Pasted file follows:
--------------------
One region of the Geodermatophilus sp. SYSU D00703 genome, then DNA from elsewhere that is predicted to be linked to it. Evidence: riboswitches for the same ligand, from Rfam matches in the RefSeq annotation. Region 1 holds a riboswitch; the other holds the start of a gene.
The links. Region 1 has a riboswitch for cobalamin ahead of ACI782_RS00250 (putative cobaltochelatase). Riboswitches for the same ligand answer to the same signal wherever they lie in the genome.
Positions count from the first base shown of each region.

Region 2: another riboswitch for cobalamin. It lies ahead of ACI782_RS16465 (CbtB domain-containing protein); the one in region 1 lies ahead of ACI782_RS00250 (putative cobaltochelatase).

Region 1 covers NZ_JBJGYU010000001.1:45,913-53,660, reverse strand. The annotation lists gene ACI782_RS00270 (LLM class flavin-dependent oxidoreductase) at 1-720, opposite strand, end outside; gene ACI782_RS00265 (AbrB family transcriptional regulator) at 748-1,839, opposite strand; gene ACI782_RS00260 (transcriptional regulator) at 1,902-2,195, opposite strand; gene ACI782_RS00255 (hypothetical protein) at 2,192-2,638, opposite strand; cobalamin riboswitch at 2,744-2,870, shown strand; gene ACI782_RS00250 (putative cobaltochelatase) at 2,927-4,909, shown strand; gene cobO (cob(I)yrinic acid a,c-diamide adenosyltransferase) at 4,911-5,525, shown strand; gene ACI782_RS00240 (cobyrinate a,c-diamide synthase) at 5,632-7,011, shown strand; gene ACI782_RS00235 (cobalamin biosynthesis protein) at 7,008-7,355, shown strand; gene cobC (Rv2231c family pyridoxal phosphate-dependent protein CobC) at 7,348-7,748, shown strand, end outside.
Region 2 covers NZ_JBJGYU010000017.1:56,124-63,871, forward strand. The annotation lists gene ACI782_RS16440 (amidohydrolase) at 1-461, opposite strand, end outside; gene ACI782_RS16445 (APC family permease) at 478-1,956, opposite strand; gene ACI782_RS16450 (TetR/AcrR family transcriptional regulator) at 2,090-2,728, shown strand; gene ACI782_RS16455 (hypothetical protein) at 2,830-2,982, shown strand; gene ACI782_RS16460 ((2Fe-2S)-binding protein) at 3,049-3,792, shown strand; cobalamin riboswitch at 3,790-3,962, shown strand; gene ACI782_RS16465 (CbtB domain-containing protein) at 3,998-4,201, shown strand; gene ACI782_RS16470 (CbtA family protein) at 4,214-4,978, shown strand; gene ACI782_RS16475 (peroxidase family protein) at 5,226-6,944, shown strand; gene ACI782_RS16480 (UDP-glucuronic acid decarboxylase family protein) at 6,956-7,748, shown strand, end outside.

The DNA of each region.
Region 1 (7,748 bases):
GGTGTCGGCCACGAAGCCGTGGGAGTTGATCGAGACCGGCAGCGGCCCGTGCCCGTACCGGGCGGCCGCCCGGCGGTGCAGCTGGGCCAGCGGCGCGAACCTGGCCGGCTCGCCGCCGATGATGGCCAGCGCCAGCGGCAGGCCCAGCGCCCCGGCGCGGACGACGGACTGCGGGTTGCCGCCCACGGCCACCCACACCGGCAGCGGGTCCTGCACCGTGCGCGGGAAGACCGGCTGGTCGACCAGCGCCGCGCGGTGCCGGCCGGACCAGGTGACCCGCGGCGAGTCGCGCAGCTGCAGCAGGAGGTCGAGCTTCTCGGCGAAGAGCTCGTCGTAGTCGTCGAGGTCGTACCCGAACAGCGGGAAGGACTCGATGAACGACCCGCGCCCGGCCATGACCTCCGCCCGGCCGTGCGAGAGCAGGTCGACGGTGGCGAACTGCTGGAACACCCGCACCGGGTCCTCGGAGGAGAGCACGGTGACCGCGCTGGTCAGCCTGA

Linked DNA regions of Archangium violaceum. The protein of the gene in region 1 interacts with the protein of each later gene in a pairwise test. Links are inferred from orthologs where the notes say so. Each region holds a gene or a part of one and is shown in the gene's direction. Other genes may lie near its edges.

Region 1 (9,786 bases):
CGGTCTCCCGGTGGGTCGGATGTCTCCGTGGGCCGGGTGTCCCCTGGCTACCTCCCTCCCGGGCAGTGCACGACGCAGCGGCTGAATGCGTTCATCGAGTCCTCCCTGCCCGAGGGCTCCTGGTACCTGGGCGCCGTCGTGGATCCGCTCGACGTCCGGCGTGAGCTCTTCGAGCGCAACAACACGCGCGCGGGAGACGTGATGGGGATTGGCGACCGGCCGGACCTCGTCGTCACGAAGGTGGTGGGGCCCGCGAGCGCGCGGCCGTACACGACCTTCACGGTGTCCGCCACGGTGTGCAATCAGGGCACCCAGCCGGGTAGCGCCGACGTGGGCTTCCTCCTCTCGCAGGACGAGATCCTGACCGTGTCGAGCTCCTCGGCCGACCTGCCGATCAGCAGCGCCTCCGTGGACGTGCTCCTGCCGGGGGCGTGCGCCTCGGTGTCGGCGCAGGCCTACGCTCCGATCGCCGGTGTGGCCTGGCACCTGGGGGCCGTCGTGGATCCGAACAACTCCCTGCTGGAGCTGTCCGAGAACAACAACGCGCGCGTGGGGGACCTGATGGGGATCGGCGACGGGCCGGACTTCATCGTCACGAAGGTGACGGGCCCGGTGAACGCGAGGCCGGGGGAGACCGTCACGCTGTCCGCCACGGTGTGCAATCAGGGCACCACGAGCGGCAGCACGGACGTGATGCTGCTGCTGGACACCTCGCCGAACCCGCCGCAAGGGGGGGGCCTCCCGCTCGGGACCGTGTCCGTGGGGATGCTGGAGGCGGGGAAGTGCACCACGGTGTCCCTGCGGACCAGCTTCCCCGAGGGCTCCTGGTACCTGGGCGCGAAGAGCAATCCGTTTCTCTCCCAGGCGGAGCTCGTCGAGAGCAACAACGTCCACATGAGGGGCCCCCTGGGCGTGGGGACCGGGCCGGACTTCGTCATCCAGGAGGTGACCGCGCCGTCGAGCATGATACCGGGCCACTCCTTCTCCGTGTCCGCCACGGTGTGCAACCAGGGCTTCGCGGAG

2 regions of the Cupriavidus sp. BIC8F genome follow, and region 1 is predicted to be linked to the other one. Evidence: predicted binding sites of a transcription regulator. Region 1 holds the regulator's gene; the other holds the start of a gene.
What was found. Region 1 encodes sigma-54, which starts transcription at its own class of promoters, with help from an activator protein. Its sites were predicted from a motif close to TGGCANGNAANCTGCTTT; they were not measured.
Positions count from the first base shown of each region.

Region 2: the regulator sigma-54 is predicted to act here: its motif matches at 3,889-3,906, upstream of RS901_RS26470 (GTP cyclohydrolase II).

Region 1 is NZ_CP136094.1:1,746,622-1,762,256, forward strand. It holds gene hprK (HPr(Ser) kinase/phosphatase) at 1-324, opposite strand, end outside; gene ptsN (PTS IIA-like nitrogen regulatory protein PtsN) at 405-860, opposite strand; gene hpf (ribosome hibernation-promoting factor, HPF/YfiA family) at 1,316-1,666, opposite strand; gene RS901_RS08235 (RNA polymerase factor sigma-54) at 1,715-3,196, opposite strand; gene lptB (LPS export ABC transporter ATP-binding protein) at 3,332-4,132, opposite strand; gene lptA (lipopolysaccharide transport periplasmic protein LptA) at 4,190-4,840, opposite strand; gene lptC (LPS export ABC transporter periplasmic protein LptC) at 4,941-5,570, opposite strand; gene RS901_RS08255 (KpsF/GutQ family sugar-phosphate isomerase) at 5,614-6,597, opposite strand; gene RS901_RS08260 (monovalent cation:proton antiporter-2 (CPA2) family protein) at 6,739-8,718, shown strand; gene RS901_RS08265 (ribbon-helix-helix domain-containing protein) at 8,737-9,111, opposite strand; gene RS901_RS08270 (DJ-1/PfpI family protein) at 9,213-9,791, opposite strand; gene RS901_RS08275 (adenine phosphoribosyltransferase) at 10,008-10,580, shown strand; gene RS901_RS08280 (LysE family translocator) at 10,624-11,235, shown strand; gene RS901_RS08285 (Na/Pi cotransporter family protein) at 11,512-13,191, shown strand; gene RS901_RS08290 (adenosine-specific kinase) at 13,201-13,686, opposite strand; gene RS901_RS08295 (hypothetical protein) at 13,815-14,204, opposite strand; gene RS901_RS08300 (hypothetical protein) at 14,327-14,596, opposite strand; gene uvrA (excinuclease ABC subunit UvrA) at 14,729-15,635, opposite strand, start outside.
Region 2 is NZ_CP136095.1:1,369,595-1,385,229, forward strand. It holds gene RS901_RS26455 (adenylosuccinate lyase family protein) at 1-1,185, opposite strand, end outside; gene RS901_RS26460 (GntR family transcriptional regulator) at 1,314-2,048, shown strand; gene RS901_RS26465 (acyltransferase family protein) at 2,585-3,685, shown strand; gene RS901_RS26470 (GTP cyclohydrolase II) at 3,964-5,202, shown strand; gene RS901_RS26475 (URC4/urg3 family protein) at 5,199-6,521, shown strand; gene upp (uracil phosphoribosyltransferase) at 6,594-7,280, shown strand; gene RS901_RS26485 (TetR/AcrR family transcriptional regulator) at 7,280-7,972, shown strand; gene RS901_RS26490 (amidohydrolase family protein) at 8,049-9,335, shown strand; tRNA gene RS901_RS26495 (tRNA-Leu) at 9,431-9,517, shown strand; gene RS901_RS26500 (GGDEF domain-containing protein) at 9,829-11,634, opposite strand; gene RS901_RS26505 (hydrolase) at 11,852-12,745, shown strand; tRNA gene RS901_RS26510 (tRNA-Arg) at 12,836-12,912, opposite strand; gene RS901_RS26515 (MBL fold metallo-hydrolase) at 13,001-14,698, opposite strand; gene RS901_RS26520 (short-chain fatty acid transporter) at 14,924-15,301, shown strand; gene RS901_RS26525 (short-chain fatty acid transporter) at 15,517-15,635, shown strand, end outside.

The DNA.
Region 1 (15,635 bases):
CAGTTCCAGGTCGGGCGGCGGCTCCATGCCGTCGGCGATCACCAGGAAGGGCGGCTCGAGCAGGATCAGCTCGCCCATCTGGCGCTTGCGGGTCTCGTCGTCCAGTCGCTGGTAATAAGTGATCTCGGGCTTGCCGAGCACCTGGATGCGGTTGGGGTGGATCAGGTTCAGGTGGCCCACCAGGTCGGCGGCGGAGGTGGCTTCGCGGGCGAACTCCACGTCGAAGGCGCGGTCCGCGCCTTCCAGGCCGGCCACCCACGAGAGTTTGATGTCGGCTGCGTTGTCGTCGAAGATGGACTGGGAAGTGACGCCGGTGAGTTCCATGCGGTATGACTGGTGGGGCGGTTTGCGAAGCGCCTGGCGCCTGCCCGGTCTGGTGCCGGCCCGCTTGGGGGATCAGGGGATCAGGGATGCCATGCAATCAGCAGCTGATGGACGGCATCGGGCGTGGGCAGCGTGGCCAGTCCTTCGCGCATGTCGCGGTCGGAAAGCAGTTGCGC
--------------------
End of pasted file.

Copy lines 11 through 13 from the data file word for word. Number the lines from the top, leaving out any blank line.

Region 1 (9,786 bases):
CGGTCTCCCGGTGGGTCGGATGTCTCCGTGGGCCGGGTGTCCCCTGGCTACCTCCCTCCCGGGCAGTGCACGACGCAGCGGCTGAATGCGTTCATCGAGTCCTCCCTGCCCGAGGGCTCCTGGTACCTGGGCGCCGTCGTGGATCCGCTCGACGTCCGGCGTGAGCTCTTCGAGCGCAACAACACGCGCGCGGGAGACGTGATGGGGATTGGCGACCGGCCGGACCTCGTCGTCACGAAGGTGGTGGGGCCCGCGAGCGCGCGGCCGTACACGACCTTCACGGTGTCCGCCACGGTGTGCAATCAGGGCACCCAGCCGGGTAGCGCCGACGTGGGCTTCCTCCTCTCGCAGGACGAGATCCTGACCGTGTCGAGCTCCTCGGCCGACCTGCCGATCAGCAGCGCCTCCGTGGACGTGCTCCTGCCGGGGGCGTGCGCCTCGGTGTCGGCGCAGGCCTACGCTCCGATCGCCGGTGTGGCCTGGCACCTGGGGGCCGTCGTGGATCCGAACAACTCCCTGCTGGAGCTGTCCGAGAACAACAACGCGCGCGTGGGGGACCTGATGGGGATCGGCGACGGGCCGGACTTCATCGTCACGAAGGTGACGGGCCCGGTGAACGCGAGGCCGGGGGAGACCGTCACGCTGTCCGCCACGGTGTGCAATCAGGGCACCACGAGCGGCAGCACGGACGTGATGCTGCTGCTGGACACCTCGCCGAACCCGCCGCAAGGGGGGGGCCTCCCGCTCGGGACCGTGTCCGTGGGGATGCTGGAGGCGGGGAAGTGCACCACGGTGTCCCTGCGGACCAGCTTCCCCGAGGGCTCCTGGTACCTGGGCGCGAAGAGCAATCCGTTTCTCTCCCAGGCGGAGCTCGTCGAGAGCAACAACGTCCACATGAGGGGCCCCCTGGGCGTGGGGACCGGGCCGGACTTCGTCATCCAGGAGGTGACCGCGCCGTCGAGCATGATACCGGGCCACTCCTTCTCCGTGTCCGCCACGGTGTGCAACCAGGGCTTCGCGGAG

2 regions of the Cupriavidus sp. BIC8F genome follow, and region 1 is predicted to be linked to the other one. Evidence: predicted binding sites of a transcription regulator. Region 1 holds the regulator's gene; the other holds the start of a gene.